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Background and Context

The Open Government Partnership (OGP) was launched in 2011 with a pledge by members to be more open and accountable, and to uphold the highest standards of integrity.  At the time, there was a sense of hope and optimism about harnessing the role of new technologies to bring governments closer to people and a belief that by working together, everyone – despite different starting points – could make progress on ambitious reforms to tackle societal challenges. In the contest between open and closed government, OGP’s ambition was to tip the balance in favor of openness. 

In its eleven years, OGP has evolved to respond to the changes in its environment and to lessons learned. Together, we have grown to a global platform including 76 countries, over 100 local governments and thousands of civil society organizations. Local governments, parliaments, judiciaries and accountability institutions have become involved in OGP.Reformers in OGP have shown that – when the founding principles of OGP are upheld – transformative change is possible. GovChat in South Africa, OpenCoesione in Italy, A Tu Servicio in Uruguay, Citizen Participatory Audits in the Philippines, Prozorro in Ukraine, and DecideMadrid in Spain are but a few examples of powerful, lasting reforms that originated in OGP processes, and have been fundamental game changers in their contexts, inspiring others to follow. In its first decade, the Partnership has also succeeded in forging connections between the access to information and open data communities, those working on sectoral policies, and advocates for greater participation and inclusion. With partners, we have helped accelerate adoption of policies and reforms in access to information, open contracting, beneficial ownership and extractive transparency among other areas. Ten years of evidence shows that the core model works – when civil society is involved in designing and implementing OGP action plans, commitments are more ambitious, better implemented, and produce more changes in government practices and result in better outcomes for people.

But, at the same time, the wider environment has continued to deteriorate. It has been a period marked by a steady decline in democracy and civil liberties, and a corresponding decrease – reaching an all-time low – in citizens’ trust in government. As grand promises to “leave no one behind” were left unfulfilled, people’s discontent has been stoked by authoritarian leaders and distrust has been fueled by the spread of misinformation and disinformation. The result has been to render democratic institutions weaker and more vulnerable to internal and external threats. Beyond this crisis of democracy, governments around the world are grappling with the convergence of other complex challenges, including climate change, war, economic instability, security challenges and uncertainty in global energy supplies.  The magnitude and concurrence of these challenges make it vital to act with urgency.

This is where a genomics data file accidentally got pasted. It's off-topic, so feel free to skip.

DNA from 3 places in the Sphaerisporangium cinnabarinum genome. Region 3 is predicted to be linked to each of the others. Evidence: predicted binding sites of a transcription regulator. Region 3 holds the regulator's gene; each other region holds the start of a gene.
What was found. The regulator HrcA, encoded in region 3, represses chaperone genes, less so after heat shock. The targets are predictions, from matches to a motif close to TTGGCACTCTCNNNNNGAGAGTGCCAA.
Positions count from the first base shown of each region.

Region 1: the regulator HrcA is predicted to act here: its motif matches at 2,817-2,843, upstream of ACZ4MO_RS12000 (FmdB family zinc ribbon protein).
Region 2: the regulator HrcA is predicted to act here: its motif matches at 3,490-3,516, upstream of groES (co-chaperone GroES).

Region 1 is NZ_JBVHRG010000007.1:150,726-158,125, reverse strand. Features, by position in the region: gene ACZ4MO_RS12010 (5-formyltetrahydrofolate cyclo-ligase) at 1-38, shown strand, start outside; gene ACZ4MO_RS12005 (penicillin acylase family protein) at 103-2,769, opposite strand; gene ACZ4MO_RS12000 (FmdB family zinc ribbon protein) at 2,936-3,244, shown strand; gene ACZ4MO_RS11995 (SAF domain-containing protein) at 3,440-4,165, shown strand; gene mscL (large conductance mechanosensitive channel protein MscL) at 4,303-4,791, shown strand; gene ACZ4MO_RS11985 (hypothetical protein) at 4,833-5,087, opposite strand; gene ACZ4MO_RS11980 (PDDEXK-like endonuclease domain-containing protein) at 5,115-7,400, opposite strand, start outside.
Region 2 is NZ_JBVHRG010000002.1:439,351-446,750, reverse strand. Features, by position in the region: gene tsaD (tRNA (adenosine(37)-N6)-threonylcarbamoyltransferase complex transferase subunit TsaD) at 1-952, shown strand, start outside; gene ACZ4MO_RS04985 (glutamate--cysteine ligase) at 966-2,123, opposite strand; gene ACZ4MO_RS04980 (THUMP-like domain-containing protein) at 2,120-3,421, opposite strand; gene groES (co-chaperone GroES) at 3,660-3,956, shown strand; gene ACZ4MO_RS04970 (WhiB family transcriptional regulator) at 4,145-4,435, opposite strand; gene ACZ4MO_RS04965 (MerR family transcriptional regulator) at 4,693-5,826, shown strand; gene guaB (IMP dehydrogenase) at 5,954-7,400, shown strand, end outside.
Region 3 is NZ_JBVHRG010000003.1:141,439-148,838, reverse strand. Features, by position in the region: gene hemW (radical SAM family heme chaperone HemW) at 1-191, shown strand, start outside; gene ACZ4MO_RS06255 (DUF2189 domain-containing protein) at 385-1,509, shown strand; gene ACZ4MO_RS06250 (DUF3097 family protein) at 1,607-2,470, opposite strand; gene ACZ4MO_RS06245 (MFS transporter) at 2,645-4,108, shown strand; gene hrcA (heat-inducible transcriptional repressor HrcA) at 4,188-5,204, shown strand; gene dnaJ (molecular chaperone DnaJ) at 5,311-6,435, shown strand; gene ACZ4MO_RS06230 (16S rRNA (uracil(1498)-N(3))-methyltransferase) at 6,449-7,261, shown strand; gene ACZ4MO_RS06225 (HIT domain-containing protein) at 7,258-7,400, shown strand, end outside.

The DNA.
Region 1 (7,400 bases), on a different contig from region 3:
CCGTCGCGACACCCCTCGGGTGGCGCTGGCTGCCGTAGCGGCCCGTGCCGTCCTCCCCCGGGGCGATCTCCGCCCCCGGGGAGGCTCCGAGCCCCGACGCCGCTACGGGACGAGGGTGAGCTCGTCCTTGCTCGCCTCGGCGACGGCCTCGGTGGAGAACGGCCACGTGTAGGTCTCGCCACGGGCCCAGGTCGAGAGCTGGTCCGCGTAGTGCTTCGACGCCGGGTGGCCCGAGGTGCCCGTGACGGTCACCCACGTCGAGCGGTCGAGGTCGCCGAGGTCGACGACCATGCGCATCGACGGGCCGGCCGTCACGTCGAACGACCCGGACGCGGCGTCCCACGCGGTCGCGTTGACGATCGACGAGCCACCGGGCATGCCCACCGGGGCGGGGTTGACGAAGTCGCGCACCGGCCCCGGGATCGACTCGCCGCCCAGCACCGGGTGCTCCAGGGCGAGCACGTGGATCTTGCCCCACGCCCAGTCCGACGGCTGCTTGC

It is clear that we must build on our current approaches and successes and learn from our failures. As the headwinds get stronger, we have to double down on making open government the norm in governance. OGP is made up of thousands of relentless, creative and inspiring trailblazers, innovators and deeply committed reformers striving to make a difference. Despite occasional fatigue with processes and plans, a growing number of actors are engaging with the Partnership. Transformative change will only be possible with their sustained commitment and leadership. The opportunity before us is to harness the collective insight and energy of all the different parts that make up OGP and reimagine it as an even bolder, more positive, values-based partnership that can help chart a more hopeful future.  

It is with this backdrop that OGP set out to develop a new strategy for the Partnership for the next five years, embarking on the most comprehensive community engagement process to date, and aspiring to live up to OGP’s own Participation and Co-Creation Standards. The OGP community has risen to the task remarkably, providing rich, nuanced and inspired ideas for how the Partnership can reinvent itself to be fit-for-purpose now and for the future. The strategy that follows is a product of the community's – your – collective wisdom and the lessons learned in the first decade of OGP. 

You can read more about the insights and ideas we heard throughout the consultations and how the new strategy responds to them in the Phase 1 and Phase 2 reports.